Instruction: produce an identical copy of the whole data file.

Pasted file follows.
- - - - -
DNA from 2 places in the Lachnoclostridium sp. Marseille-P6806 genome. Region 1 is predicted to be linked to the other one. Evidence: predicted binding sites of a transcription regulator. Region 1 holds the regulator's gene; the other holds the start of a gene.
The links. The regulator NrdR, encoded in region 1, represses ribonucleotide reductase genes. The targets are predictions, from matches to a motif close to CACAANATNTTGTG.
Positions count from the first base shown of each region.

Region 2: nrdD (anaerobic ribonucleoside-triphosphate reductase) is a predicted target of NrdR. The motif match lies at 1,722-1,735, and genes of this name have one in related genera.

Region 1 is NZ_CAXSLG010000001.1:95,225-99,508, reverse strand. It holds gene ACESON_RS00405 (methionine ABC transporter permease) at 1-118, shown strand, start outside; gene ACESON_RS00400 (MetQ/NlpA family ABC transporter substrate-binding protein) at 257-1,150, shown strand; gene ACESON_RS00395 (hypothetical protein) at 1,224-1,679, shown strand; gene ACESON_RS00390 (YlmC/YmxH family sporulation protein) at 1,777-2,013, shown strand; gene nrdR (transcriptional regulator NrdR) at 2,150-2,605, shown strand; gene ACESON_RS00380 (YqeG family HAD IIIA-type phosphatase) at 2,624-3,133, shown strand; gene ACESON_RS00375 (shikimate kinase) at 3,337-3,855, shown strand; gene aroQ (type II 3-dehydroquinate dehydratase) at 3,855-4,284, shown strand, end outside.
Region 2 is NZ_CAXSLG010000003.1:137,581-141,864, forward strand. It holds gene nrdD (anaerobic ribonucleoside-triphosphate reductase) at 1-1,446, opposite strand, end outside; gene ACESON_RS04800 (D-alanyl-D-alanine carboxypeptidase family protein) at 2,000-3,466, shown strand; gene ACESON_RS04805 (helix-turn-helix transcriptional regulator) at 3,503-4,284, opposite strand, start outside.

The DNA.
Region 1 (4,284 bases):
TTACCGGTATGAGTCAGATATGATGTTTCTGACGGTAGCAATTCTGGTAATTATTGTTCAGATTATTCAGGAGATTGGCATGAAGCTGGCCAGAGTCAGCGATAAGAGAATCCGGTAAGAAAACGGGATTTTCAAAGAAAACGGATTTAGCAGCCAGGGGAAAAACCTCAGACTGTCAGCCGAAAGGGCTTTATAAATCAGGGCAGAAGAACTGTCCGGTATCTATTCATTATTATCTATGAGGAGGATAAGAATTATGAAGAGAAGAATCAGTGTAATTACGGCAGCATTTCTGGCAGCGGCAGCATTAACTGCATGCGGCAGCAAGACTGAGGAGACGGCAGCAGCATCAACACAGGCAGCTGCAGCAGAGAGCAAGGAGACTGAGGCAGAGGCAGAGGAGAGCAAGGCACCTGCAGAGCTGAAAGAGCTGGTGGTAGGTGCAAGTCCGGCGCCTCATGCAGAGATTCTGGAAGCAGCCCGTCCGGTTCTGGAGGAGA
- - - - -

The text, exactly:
DNA from 2 places in the Lachnoclostridium sp. Marseille-P6806 genome. Region 1 is predicted to be linked to the other one. Evidence: predicted binding sites of a transcription regulator. Region 1 holds the regulator's gene; the other holds the start of a gene.
The links. The regulator NrdR, encoded in region 1, represses ribonucleotide reductase genes. The targets are predictions, from matches to a motif close to CACAANATNTTGTG.
Positions count from the first base shown of each region.

Region 2: nrdD (anaerobic ribonucleoside-triphosphate reductase) is a predicted target of NrdR. The motif match lies at 1,722-1,735, and genes of this name have one in related genera.

Region 1 is NZ_CAXSLG010000001.1:95,225-99,508, reverse strand. It holds gene ACESON_RS00405 (methionine ABC transporter permease) at 1-118, shown strand, start outside; gene ACESON_RS00400 (MetQ/NlpA family ABC transporter substrate-binding protein) at 257-1,150, shown strand; gene ACESON_RS00395 (hypothetical protein) at 1,224-1,679, shown strand; gene ACESON_RS00390 (YlmC/YmxH family sporulation protein) at 1,777-2,013, shown strand; gene nrdR (transcriptional regulator NrdR) at 2,150-2,605, shown strand; gene ACESON_RS00380 (YqeG family HAD IIIA-type phosphatase) at 2,624-3,133, shown strand; gene ACESON_RS00375 (shikimate kinase) at 3,337-3,855, shown strand; gene aroQ (type II 3-dehydroquinate dehydratase) at 3,855-4,284, shown strand, end outside.
Region 2 is NZ_CAXSLG010000003.1:137,581-141,864, forward strand. It holds gene nrdD (anaerobic ribonucleoside-triphosphate reductase) at 1-1,446, opposite strand, end outside; gene ACESON_RS04800 (D-alanyl-D-alanine carboxypeptidase family protein) at 2,000-3,466, shown strand; gene ACESON_RS04805 (helix-turn-helix transcriptional regulator) at 3,503-4,284, opposite strand, start outside.

The DNA.
Region 1 (4,284 bases):
TTACCGGTATGAGTCAGATATGATGTTTCTGACGGTAGCAATTCTGGTAATTATTGTTCAGATTATTCAGGAGATTGGCATGAAGCTGGCCAGAGTCAGCGATAAGAGAATCCGGTAAGAAAACGGGATTTTCAAAGAAAACGGATTTAGCAGCCAGGGGAAAAACCTCAGACTGTCAGCCGAAAGGGCTTTATAAATCAGGGCAGAAGAACTGTCCGGTATCTATTCATTATTATCTATGAGGAGGATAAGAATTATGAAGAGAAGAATCAGTGTAATTACGGCAGCATTTCTGGCAGCGGCAGCATTAACTGCATGCGGCAGCAAGACTGAGGAGACGGCAGCAGCATCAACACAGGCAGCTGCAGCAGAGAGCAAGGAGACTGAGGCAGAGGCAGAGGAGAGCAAGGCACCTGCAGAGCTGAAAGAGCTGGTGGTAGGTGCAAGTCCGGCGCCTCATGCAGAGATTCTGGAAGCAGCCCGTCCGGTTCTGGAGGAGA